ANDREW PIERCE’s Labour conference diary: No red carpet for defector John Bercow
You might have thought Labour’s most high-profile defector in a generation would get the VIP treatment when he made his first appearance at the party conference last night. But not a bit of it.
If former Speaker John Bercow expected the red carpet, he was sorely disappointed.
Despite predictable applause as he ripped into the Tories at a fringe event outside the main conference hall, there was no sign of leader Sir Keir Starmer to welcome him, no photographs with party big-wigs.
Time has not been so kind to Bercow since he lost the trappings of his office as Speaker
Diehard Remainer Bercow, who quit the Tories during the summer after more than 40 years complaining they had become ‘populist’, is the first Speaker in more than 200 years not to enter the House of Lords.
He was widely thought to have demeaned the historic office in his political machinations to block Brexit.
Worse still, he is the subject of toxic and unresolved bullying allegations: the former Commons Clerk made a formal complaint against him last January, as did a former Black Rod, the most senior official in the Commons.
Time has not been so kind to Bercow since he lost the trappings of his office as Speaker.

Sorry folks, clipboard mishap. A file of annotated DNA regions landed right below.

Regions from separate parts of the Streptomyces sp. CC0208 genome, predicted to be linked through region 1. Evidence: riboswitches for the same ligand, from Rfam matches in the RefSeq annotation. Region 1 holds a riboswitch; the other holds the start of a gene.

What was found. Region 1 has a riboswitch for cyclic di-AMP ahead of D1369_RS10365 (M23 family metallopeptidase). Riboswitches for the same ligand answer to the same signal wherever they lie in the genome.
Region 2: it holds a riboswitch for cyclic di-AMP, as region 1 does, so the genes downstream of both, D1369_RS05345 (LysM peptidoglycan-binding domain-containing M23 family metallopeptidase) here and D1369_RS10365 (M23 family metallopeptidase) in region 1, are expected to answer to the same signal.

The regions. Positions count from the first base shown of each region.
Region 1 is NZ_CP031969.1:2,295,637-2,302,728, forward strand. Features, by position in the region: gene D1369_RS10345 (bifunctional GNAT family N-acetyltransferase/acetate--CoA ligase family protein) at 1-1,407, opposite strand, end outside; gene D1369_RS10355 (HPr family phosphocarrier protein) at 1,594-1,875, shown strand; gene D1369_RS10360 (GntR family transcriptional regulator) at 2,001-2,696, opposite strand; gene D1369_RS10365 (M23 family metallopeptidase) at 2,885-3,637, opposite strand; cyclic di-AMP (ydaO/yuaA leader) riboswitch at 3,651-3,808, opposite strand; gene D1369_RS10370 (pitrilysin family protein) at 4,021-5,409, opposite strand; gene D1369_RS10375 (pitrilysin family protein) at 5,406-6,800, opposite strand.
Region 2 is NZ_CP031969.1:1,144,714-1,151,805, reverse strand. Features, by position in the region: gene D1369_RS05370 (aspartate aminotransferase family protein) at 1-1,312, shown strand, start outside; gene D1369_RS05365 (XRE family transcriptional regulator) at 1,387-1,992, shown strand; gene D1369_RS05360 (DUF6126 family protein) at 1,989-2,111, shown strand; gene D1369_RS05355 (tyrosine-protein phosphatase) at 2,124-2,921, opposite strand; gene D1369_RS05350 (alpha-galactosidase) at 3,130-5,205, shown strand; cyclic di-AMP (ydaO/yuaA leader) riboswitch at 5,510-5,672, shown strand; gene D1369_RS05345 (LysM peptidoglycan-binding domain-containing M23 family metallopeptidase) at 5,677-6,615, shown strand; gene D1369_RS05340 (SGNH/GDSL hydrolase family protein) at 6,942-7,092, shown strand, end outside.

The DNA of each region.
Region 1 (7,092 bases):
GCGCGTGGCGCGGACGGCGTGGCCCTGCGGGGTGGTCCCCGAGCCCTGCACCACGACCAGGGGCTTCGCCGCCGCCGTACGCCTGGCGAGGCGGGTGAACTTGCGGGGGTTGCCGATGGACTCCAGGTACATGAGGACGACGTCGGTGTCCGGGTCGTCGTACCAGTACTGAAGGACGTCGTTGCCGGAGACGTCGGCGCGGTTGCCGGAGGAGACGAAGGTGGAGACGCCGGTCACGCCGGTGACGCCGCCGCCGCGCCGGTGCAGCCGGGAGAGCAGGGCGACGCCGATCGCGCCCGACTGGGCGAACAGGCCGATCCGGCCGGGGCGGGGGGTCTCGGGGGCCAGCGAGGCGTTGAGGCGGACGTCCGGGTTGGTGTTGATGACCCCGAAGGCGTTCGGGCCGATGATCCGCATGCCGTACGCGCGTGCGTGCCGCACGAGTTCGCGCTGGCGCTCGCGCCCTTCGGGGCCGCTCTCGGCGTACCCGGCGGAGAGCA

He looks older, his hair whiter and he has virtually sunk from public view beyond shouting his catchphrase ‘Orderrrrrrr’ on the website Cameo for £83 a time.
A source in Starmer’s camp tells me: ‘We are keeping him at a distance because there’s a lot of unresolved issues about Bercow.’
Mandelson, 67, has let it be known he would be happy to serve in a Starmer Cabinet – but yesterday no one seemed to realise quite who he was
Lord Mandelson, slippery architect of New Labour, wandering alone disconsolately in the conference centre.
Mandelson, 67, has let it be known he would be happy to serve in a Starmer Cabinet – but yesterday no one seemed to realise quite who he was.
Labour MP Rupa Huq, speaking at a fringe event on ‘what I wish I’d known at 20 about money’, points out there can be advantages to a fuel crisis. ‘I was conceived during the three-day week when the lights were out,’ she reveals.
In his autobiography Always Red, former Unite general secretary Len McCluskey writes how his firebrand Left-wing politics were forged in the Liverpool dock strikes and the 1968 ‘Paris revolution’.
He wanted to join those who brought the Paris economy to a halt. But he admits he never got beyond London.
He and a friend bashed each other with sticks ‘to give themselves convincing barricade wounds’. Well, that’s one kind of strike his enemies approve of.
‘Poppy’ Burnham pruned
Last night Burnham was still the bookies’ favourite to succeed Starmer
Another Labour man denied the joys of addressing a packed conference hall is Manchester mayor Andy Burnham, sidelined at fringe events.
So why is he being contained so much? ‘It’s a case of tall poppy syndrome,’ one Labour member mutters to me. ‘Starmer doesn’t want to give a high-profile speaking spot to the man many of us think would be a better leader.’
Last night Burnham was still the bookies’ favourite to succeed Starmer.
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